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Spring Time Sundays with Roger Nash #3

Roger Nash, local historian and geographer looks into:

"Who owned the woods?"


What do Loxwood Clay Pits Ltd (LCP) mean by ‘Pallinghurst Woodland’? Has it any basis in reality? All the woods now owned by LCP were part of the Onslow’s Drungewick Manor estate. That changed in 1879. The estates were sold on Denzil Onslow’s death.


Pallinghurst Farm is away to the north in Surrey, Pallinghurst later became the adopted name of Upper Hillhouse Farm, now Rikkyo School, when Erwin Schumacher built his mansion in 1900-1902. His huge estate encompassed parts of Cranleigh (including Pallinghurst Farm), Alfold, Rudgwick and Loxwood. It had been gradually accumulated by previous owners, first by timber merchant Thomas Langton of Wandsworth, 1850-1864, but he had no land in Loxwood. The next owner Joshua Oastler, a Bermondsey leather merchant, bought the Loxwood woodland from Denzil Onslow’s estate auction in 1879, sold to the Schumachers in 1890 with 400 acres of woodland.


By the time it was sold in 1919, it comprised 1,364 acres. 375 acres, including parkland, were sold with the mansion house, 500 acres consisted of various farms let to tenants, including Tismans Farm, 224 acres, in Rudgwick. Other farms abutting the ‘Pallinghurst Woodland’ were Brickkiln (formerly Woodlands) and Woodhouse Farms, of which no traces remain. In Loxwood, Barnfold, most of Songhurst woods (but not Songhurst Farm), and Pephurst Wood (but not Pephurst Farm) were included. Pallinghurst woodland also included Hornshill and Hemstocks in Rudgwick and Wildwood in Alfold. Tracts of woodlands on the ridge were sold with the mansion house in Lot 1.



In 1958, the estate was again sold on the death of ‘Old Mac’, Ernest MacAndrew (photo left courtesy of the family and Rudgwick Preservation Society taken in 1921 ) , whose family had the estate from 1919. Lot 18 was 309 acres, mostly woodland, sold with the small Barnfold Farm, Loxwood, ‘a most attractive sporting entity with the possibility of future capital appreciation’. This included the LCP owned woods north to Songhurst Kiln Copse at its furthest and to old fishponds in Fishpond Copse to the west.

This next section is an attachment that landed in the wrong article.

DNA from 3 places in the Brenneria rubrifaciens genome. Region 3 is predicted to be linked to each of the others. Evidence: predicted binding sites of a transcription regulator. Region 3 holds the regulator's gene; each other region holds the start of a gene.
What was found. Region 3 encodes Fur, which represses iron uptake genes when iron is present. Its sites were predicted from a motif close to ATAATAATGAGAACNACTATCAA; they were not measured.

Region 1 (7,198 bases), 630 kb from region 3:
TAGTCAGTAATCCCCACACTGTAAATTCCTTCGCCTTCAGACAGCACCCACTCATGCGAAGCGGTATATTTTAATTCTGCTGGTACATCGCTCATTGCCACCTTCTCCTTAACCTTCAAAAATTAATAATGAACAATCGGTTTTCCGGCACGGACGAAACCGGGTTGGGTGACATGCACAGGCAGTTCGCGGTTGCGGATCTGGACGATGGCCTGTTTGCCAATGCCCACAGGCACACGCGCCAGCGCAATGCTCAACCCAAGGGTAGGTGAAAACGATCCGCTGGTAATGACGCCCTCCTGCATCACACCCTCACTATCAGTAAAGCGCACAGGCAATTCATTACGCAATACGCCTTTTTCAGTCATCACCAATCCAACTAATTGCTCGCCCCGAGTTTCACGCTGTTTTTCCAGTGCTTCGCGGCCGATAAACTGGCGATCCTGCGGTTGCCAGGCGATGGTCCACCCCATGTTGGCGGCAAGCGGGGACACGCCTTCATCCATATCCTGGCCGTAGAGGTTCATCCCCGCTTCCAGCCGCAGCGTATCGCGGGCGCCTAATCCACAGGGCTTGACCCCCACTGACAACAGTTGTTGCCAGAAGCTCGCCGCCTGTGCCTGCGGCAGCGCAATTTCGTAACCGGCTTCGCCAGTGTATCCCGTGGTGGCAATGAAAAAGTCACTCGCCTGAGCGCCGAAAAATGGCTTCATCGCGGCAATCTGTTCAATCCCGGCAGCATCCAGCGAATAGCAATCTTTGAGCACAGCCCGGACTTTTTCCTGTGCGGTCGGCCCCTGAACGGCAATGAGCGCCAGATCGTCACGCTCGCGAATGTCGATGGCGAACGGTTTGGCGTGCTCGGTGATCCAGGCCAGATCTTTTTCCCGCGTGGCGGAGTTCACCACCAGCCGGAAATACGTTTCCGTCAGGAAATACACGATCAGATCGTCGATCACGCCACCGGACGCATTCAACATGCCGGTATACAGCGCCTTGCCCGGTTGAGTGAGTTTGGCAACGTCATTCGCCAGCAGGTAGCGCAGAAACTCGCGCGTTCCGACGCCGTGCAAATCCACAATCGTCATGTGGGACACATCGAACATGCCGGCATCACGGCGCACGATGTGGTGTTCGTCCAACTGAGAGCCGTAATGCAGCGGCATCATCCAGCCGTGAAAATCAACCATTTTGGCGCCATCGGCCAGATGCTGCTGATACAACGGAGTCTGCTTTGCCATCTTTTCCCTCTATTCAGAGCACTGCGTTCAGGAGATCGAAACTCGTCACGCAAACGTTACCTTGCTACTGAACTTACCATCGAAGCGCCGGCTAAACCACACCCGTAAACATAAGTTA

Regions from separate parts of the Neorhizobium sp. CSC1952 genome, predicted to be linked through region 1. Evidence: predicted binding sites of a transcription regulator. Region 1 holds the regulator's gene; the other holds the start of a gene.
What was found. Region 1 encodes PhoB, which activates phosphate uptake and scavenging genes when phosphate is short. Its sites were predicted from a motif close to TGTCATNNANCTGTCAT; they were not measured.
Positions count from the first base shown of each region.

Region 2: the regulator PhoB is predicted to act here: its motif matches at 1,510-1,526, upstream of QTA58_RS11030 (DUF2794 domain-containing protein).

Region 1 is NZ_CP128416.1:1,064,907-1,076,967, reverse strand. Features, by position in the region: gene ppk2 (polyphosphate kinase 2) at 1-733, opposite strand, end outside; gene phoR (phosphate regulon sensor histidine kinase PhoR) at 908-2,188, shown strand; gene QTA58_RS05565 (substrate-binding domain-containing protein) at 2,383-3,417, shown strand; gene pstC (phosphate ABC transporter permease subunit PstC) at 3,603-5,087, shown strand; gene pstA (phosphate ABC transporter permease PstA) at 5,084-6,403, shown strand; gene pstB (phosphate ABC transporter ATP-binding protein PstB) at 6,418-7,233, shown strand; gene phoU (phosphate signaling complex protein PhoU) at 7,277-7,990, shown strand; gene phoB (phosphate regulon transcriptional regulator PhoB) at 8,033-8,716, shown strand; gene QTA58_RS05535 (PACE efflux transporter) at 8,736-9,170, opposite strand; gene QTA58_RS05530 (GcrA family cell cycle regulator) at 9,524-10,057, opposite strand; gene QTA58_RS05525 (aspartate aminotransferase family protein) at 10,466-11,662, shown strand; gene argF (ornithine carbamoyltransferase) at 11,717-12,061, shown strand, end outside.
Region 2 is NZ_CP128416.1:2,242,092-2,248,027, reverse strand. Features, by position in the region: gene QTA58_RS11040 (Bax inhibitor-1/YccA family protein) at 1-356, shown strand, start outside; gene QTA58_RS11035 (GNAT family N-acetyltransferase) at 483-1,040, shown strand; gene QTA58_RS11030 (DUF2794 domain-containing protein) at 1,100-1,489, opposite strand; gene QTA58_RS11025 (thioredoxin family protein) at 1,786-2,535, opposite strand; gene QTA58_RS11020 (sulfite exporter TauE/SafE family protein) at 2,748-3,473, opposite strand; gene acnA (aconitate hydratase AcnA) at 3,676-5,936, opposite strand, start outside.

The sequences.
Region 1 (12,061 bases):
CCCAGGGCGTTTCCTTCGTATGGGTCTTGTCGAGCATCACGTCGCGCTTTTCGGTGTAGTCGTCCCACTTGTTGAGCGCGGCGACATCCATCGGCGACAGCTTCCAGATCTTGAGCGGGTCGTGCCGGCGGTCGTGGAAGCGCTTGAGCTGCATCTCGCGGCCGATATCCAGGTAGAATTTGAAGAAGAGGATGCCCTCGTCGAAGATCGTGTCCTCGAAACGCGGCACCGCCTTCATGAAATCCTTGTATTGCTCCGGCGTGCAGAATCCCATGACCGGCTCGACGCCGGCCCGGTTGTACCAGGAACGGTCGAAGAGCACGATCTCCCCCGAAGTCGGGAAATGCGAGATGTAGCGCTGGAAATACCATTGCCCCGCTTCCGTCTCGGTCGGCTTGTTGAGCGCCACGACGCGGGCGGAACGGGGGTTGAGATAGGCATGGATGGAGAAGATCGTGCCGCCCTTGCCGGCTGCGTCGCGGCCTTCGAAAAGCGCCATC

Lot 17 was Pephurst Woods, 126 acres, entirely woodland. Lot 1, Pallinghurst itself, had 193 acres of woodland, mostly in Surrey, but including in Loxwood The Deacons, Hope Rough, and Clearmount.


Who bought all this is not very clear, but Lot 10, Tismans Farm, including Barnsfold and Woodhouse, was purchased by the family who still own it today. The 1958 auction gave rise to the term ‘Pallinghurst woodland’, used by LCP.


West and north west of the woods was the even bigger Loxwood House (Greathouse) estate, going back centuries to the Threels, later the Kings, associated with Loxwood Manor. When sold in 1906, its 2000+ acres included New and Old Songhurst Farms, but relatively little of woodland.






Part of the map of the 1958 Pallinghurst Estate sale based on the OS map, showing Lots 18 and 19, and with Public Rights Of Way overlain.


Lot 10, pale blue, in the NE is part of Tismans.


The brown stain is from Sellotape!


The LCP site is rectangular, with ‘Furze’ of Songhurst Furze within its boundaries.



Written by Roger Nash, as part of the Sussex Spring Watch programme.


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